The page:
15. Article supporting apparatus as set forth in claim 14, wherein said wall, said housing, and said closing means each include structure formed from a material having a relatively low thermal conductivity whereby said chambers are thermally isolated from each other and from the atmosphere exteriorly of the housing when said tray is therewithin and when said opening is closed.
16. Article supporting apparatus as set forth in claim 15, wherein said tray includes a cross member interconnecting said sections at proximal ends thereof, said wall having an upright extremity adjacent to and spaced from said closing means when the latter closes said opening, said cross member being disposed within a portion of the space between said extremity of said wall and said closing means when said tray is within the housing and when said opening is closed, said closing means including a seal closing the remaining portion of said space.
17. Article supporting apparatus as set forth in claim 16, wherein said closing means includes a pair of spaced extensions disposed in positions above and below said cross member when said opening is closed, said seal including a flap carried by one of the extensions and engageable with said cross member, the latter normally being in engagement with the other extension, whereby the region between said extension is closed.
18. Food serving apparatus comprising:
a housing having a sidewall, a pair of opposed end walls, a top and a bottom, said housing being open at the side thereof opposite to said sidewall;
a central, upright partition within said housing and disposed for dividing the same into a pair of compaitments;
a door for each compartment respectively, the doors being mounted on said housing at said open side thereof for movement into and out of closing relationship to respective compartments;
an upright, imperforate divider wall for each compartment respectively, each wall extending inwardly from said sidewall and terminating at an elongated, upright extremity spaced inwardly from said open side, said wall defining a pair of chambers for the corresponding compartment;
a plurality of food-serving trays, each having a pair of opposed end margins and an open end slot extending inwardly from one of said margins toward the other margin, said slot terminating in close proximity to and being spaced from said other margin to define a pair of spaced, food-supporting sections on opposed sides of the slot and a cross member interconnecting said sections at said other end margin, said trays being adapted for disposition within respective compartments at corresponding, spaced, tray-receiving locations therewithin with the cross member of each tray being disposed within a portion of the space between the extremity of the adjacent divider wall and the corresponding door when the latter closes the corresponding compartment, the slot of each tray having a transverse width at least equal to the thickness of said divider wall at the corresponding location, whereby each tray may be positioned with said divider wall disposed in the corresponding slot and with the corresponding sections on opposed sides of the divider wall;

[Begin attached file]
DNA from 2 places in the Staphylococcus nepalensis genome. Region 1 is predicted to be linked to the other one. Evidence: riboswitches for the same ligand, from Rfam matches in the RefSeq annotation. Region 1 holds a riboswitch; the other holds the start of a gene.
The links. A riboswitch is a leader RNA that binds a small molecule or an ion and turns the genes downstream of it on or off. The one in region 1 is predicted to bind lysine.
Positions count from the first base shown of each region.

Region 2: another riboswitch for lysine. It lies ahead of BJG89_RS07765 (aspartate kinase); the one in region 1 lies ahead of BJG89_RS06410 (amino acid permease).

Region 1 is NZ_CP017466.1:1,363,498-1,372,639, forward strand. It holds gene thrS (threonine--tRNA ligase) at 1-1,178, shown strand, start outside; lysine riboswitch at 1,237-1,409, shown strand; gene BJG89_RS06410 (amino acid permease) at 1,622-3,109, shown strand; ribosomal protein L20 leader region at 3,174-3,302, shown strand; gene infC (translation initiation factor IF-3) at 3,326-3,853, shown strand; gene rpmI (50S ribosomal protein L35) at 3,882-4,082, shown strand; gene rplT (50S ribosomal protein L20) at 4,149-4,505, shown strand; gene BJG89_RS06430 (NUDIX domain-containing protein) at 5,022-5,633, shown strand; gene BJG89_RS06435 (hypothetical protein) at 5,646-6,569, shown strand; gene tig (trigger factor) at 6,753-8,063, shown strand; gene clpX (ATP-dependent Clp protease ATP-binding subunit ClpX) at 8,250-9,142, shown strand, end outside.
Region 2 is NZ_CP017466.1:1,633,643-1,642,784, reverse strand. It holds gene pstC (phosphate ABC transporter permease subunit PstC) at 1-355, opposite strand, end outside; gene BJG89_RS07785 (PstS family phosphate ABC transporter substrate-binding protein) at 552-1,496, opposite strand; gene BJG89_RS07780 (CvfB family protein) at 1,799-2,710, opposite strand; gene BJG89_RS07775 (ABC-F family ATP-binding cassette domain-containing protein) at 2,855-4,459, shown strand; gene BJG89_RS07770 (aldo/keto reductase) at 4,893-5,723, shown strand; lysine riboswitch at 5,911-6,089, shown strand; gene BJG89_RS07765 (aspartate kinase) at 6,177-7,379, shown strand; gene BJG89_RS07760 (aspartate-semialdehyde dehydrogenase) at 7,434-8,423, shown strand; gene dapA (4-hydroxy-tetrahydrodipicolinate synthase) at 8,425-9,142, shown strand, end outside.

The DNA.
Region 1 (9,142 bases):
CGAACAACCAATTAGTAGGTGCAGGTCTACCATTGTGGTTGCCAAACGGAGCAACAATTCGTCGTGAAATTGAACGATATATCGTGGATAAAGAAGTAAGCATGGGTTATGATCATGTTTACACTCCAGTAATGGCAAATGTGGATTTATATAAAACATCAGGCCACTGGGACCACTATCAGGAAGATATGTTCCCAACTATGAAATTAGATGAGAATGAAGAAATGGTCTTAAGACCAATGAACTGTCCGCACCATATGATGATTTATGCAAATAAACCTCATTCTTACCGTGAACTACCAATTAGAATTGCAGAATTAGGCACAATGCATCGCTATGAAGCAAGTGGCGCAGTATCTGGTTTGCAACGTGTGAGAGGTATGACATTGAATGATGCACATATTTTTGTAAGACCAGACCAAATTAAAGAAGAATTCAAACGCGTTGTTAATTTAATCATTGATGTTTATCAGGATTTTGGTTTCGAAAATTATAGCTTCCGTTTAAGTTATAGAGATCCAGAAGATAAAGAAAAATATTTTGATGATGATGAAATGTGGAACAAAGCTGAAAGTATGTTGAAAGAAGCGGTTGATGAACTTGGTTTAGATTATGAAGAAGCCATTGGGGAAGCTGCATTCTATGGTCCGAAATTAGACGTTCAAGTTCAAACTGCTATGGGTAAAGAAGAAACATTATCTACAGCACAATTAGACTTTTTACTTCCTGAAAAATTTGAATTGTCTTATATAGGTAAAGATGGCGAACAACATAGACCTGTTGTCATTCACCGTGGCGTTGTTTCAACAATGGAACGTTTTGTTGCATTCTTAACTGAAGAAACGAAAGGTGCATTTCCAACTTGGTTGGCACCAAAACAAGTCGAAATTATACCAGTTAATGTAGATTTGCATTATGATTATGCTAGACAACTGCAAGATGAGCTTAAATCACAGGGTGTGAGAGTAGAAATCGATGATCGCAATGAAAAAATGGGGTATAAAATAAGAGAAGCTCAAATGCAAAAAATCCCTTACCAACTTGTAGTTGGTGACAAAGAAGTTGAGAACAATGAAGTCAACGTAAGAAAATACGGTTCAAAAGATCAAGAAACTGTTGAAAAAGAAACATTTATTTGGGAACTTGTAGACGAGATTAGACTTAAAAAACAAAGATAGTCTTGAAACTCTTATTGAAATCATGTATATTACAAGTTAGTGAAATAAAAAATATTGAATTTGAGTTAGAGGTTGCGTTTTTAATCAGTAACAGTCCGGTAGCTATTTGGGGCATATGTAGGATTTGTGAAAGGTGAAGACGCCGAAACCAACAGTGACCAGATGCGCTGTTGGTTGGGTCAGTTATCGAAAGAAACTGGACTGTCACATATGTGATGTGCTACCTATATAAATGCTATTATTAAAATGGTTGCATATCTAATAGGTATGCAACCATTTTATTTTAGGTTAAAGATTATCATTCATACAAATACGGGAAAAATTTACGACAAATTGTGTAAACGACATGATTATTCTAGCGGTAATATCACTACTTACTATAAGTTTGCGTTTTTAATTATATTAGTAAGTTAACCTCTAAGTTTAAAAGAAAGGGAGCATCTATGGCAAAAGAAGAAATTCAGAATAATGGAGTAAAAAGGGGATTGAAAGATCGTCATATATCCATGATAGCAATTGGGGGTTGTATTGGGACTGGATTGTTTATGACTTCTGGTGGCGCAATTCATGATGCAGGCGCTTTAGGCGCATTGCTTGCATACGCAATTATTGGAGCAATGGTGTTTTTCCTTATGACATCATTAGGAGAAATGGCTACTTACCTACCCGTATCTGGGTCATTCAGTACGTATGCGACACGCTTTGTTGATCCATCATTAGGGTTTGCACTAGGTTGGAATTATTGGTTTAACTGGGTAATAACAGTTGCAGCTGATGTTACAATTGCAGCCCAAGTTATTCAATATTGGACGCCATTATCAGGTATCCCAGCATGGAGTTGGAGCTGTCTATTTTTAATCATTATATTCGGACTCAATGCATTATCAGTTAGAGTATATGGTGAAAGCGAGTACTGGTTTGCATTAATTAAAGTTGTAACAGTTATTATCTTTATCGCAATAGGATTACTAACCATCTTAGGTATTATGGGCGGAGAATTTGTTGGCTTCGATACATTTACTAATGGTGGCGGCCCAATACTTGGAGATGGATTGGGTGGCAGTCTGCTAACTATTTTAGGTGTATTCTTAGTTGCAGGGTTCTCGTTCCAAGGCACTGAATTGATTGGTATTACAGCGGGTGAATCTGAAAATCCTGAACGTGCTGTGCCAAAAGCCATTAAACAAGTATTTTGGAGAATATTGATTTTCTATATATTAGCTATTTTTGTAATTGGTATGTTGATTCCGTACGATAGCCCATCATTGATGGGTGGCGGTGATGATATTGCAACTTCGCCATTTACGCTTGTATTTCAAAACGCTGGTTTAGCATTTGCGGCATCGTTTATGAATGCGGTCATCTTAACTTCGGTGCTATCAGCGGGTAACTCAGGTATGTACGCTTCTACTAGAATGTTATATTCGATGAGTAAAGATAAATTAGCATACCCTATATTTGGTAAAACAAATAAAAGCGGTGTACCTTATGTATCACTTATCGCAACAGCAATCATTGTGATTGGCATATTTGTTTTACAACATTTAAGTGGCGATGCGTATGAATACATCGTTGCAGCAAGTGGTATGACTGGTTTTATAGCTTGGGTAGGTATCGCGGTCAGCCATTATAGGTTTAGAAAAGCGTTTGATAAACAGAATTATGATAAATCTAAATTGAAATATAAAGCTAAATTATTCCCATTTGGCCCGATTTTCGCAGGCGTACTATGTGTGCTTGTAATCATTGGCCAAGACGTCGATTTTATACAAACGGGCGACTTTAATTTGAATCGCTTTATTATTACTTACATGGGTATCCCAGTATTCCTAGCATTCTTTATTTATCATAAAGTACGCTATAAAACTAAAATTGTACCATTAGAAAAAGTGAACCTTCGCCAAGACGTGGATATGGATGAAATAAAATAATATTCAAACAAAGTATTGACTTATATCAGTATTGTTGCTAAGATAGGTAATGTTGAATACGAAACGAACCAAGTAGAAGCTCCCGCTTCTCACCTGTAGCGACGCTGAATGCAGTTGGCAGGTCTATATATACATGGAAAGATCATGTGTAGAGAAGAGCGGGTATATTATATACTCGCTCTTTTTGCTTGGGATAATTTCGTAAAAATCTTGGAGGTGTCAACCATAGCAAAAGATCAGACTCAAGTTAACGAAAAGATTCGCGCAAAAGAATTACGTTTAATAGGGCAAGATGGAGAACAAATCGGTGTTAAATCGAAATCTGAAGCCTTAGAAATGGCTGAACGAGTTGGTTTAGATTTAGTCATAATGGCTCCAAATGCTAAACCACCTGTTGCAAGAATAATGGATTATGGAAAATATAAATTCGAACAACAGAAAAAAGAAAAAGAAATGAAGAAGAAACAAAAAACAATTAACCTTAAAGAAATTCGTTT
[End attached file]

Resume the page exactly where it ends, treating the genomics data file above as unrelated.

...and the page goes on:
means within each compartment respectively for supporting said trays at respective tray-receiving locations therewithin; and
means for sealing the space between said extremity of each divider wall and the corresponding door and including structure permitting said cross members of correspondingtrays to be disposed in respective portions of the space to thereby maintain the chambers of the corresponding compartment isolated from each other when the trays are in the compartment and the latter is closed by the corresponding door.
19. Food serving apparatus as set forth in claim 18, wherein said tray-supporting means includes a pair of spaced, aligned, inwardly extending projections for each tray respectively, said trays being removably disposed on respective projections.
20. Food serving apparatus as set forth in claim 18, wherein said tray supporting means includes a number of spaced, laterally extending, horizontally aligned projections on an end wall, said partition and a divider wall at each tray-receiving location respectively.
21. Food serving apparatus as set forth in claim 18, wherein said sealing means is secured to and extends in wardly from each door respectively.
22. Food serving apparatus as set forth in claim 18, wherein said structure includes a movable flap for each tray-receiving location respectively, the fiaps being disposed for normally closing said space between the extremity of a corresponding divider wall and a corresponding door and being movable to positions permitting the cross members of said trays to be disposed in said space when the trays are in the corresponding compart ment, said flaps maintaining the corresponding chambers isolated from each other when said flaps are in said positions.
23. Food serving apparatus as set forth in claim 22, wherein each door is swingably mounted on said housing, and wherein is provided a plurality of spaced extensions projecting inwardly from each door respectively, each flap being carried by a corresponding extension and spanning the space between the latter and the adjacent extension.
24. Food serving apparatus as set forth in claim 22, wherein each door is swingably mounted on said housing, each flap being coupled with a corresponding door for movement therewith and being angularly disposed with respect thereto.
References Cited by the Examiner UNITED STATES PATENTS 2,610,483 9/1952 Deering 62129 3,040,735 6/1962 Lyon 126376 3,135,457 6/ 1964 Risuoci 2295 1 3,160,452 12/1964 Rothman 312-236 FOREIGN PATENTS 13,109 1890 Great Britain.
CHANCELLOR E. HARRIS, Primary Examiner.